Caviar Holiday Bookends (+If Eggs Were Clouds)

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For many, this holiday season has been blighted oddly by election malaise. Prior to Thanksgiving, the temperament of the masses had vacillated between surreally high or devastatingly low due to the tempestuous climate surrounding the race for president seen in particularly vicious battles between campaigners, the public, the parties and then eventually even our own families and friends. It has been a weird time to be an American and for some, to even consider what that still means within a contemporary context. So the idea of celebrating Thanksgiving came with a strange tone this year.

The Cute Gardener and I decided to bookend Thanksgiving with tiny food rituals that mean something to us so that we might celebrate, in the least, the things we are grateful for within our own relationship. Because despite what is happening in the rest of the world beyond the walls of our own home, we have it really good and don’t want to take that for granted. One of the things our love revolves greatly around is the intimate sharing and eating of food.

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For a year, a small bottle of luxurious caviar powder and a tiny jar of bottarga from our favorite Beverly Hills purveyor Petrossian, have resided in a kitchen cabinet, only to be brought out randomly yet judiciously for use as an expensive garnish on dishes we deem worthy. We decided to take those two beautiful ingredients to the living room coffee table this year to create our own finger foods that don’t quite fit into any of the three regular daily meals.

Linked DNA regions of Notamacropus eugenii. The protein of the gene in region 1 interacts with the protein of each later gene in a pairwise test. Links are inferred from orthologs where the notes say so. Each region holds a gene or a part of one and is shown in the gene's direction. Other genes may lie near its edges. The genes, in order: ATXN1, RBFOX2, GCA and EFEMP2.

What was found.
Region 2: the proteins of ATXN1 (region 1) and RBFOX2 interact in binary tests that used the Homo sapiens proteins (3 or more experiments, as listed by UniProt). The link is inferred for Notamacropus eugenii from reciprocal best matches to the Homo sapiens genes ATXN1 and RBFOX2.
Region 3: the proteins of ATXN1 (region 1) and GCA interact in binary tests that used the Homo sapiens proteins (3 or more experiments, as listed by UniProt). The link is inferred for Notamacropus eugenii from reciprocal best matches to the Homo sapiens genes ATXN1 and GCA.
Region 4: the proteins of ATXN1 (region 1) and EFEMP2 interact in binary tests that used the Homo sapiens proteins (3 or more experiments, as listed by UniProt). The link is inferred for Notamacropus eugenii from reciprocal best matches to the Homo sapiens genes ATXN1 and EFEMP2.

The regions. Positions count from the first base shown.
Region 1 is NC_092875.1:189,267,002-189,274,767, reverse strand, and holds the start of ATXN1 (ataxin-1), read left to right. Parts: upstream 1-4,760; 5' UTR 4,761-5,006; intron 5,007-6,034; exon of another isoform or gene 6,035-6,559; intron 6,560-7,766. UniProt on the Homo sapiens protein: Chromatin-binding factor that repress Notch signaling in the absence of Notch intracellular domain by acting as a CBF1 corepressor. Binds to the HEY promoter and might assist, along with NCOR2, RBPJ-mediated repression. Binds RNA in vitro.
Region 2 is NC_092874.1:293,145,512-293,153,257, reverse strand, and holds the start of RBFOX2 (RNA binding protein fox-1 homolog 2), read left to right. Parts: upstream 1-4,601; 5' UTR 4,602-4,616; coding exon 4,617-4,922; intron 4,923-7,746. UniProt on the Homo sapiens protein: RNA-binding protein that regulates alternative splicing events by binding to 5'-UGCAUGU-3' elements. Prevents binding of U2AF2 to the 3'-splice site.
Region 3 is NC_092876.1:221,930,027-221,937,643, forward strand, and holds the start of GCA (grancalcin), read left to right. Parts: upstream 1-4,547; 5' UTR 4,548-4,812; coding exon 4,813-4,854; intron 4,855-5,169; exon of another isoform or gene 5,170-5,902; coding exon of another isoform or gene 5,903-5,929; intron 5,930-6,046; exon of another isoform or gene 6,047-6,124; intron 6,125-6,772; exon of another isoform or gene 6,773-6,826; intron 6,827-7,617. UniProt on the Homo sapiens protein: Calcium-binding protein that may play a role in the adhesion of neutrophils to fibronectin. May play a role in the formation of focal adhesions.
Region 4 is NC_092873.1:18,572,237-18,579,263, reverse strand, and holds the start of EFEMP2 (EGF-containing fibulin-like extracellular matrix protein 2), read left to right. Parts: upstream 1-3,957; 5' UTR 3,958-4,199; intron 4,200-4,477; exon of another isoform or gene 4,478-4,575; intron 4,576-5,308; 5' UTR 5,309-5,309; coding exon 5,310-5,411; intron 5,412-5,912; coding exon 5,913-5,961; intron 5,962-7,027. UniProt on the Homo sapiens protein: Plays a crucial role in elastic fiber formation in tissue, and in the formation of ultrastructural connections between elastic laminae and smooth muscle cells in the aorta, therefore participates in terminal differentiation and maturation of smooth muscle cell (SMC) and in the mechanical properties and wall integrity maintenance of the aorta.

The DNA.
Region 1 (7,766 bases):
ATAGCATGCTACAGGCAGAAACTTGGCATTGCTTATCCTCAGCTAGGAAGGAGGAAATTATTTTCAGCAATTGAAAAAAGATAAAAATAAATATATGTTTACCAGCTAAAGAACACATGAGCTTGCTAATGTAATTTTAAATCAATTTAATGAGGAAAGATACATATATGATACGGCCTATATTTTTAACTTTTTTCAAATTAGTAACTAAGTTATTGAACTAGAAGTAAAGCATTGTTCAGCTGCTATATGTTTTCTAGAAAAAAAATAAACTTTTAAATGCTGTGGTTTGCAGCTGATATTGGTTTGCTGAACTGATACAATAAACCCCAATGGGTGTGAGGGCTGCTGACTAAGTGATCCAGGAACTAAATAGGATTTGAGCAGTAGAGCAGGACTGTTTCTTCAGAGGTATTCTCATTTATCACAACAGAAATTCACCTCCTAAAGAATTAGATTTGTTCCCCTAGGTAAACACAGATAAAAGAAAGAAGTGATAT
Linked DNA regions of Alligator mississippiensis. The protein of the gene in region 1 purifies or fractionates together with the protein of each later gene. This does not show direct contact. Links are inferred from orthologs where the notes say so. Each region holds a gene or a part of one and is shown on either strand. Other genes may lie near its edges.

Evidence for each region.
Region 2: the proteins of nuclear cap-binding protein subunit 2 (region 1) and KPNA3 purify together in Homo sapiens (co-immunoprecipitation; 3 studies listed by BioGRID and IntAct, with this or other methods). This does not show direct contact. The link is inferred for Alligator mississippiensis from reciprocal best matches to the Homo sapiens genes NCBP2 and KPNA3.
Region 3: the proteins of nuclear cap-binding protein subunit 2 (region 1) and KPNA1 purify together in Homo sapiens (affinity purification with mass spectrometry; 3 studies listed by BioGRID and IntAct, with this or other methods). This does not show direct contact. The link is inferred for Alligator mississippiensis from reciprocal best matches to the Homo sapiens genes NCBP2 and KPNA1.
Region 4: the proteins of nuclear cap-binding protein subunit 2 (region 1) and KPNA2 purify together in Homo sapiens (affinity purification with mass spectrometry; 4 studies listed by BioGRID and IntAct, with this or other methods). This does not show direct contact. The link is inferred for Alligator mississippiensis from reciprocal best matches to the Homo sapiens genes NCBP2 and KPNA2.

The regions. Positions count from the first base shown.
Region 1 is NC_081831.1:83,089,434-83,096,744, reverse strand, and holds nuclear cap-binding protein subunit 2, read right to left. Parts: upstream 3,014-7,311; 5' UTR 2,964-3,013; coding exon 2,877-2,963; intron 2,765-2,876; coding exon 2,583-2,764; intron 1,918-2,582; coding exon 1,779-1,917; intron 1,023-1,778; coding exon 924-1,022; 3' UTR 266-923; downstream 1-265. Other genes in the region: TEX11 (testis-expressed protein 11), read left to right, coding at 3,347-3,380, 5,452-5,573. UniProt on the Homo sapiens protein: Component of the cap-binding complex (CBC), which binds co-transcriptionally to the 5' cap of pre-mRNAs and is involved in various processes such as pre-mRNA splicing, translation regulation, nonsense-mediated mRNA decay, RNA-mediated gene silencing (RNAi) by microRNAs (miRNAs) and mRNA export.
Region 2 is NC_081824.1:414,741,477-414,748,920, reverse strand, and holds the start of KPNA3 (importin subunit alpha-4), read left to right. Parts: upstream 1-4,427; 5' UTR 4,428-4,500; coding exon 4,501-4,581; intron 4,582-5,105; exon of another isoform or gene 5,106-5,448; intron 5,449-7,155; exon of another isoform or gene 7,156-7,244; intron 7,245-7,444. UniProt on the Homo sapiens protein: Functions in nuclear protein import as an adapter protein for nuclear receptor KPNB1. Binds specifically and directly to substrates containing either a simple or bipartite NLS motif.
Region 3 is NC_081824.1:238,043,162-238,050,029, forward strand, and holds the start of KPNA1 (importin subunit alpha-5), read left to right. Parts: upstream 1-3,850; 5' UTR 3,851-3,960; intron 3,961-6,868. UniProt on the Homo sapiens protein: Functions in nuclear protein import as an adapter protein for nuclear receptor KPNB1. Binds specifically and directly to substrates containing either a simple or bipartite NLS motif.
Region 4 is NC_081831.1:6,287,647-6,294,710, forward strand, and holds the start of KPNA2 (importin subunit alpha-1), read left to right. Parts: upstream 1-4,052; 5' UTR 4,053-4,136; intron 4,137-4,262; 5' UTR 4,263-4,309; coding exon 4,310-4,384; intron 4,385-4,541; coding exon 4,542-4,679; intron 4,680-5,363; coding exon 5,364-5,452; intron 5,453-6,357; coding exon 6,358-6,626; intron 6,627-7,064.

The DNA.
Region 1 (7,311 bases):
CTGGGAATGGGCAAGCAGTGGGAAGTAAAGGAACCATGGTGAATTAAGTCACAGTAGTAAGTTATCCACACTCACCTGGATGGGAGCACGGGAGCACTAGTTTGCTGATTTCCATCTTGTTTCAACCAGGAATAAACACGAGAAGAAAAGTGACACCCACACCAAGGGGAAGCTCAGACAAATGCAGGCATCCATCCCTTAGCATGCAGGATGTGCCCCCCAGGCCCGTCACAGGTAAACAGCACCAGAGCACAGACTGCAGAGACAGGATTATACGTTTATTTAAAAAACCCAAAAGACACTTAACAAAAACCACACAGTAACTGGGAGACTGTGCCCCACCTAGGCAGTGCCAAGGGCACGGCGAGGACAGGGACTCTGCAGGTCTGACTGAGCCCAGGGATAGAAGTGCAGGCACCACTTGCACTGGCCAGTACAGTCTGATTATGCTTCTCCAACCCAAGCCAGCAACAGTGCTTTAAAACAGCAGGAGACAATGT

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Before Thanksgiving we knew we didn’t need a full dinner, as we’d be getting plenty of carbs the next day. So we filled a bowl with Terra Chips made of roasted root vegetables and had fun deciding whether the caviar or the bottarga went better with various chips atop a dollop of sour cream and sometimes a meaty flake of smoked salmon. Our verdict after many crunchy bites washed down with dry champagne? Yukon white potato chip with sour cream and bottarga!

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After Thanksgiving while enjoying a morning of college football on the couch, I re-imagined a dish we’ve tasted at Petrossian before that is called Egg Royale, or what I like to call “If Eggs Were Clouds.” I found a recipe online and was stunned by its simplicity.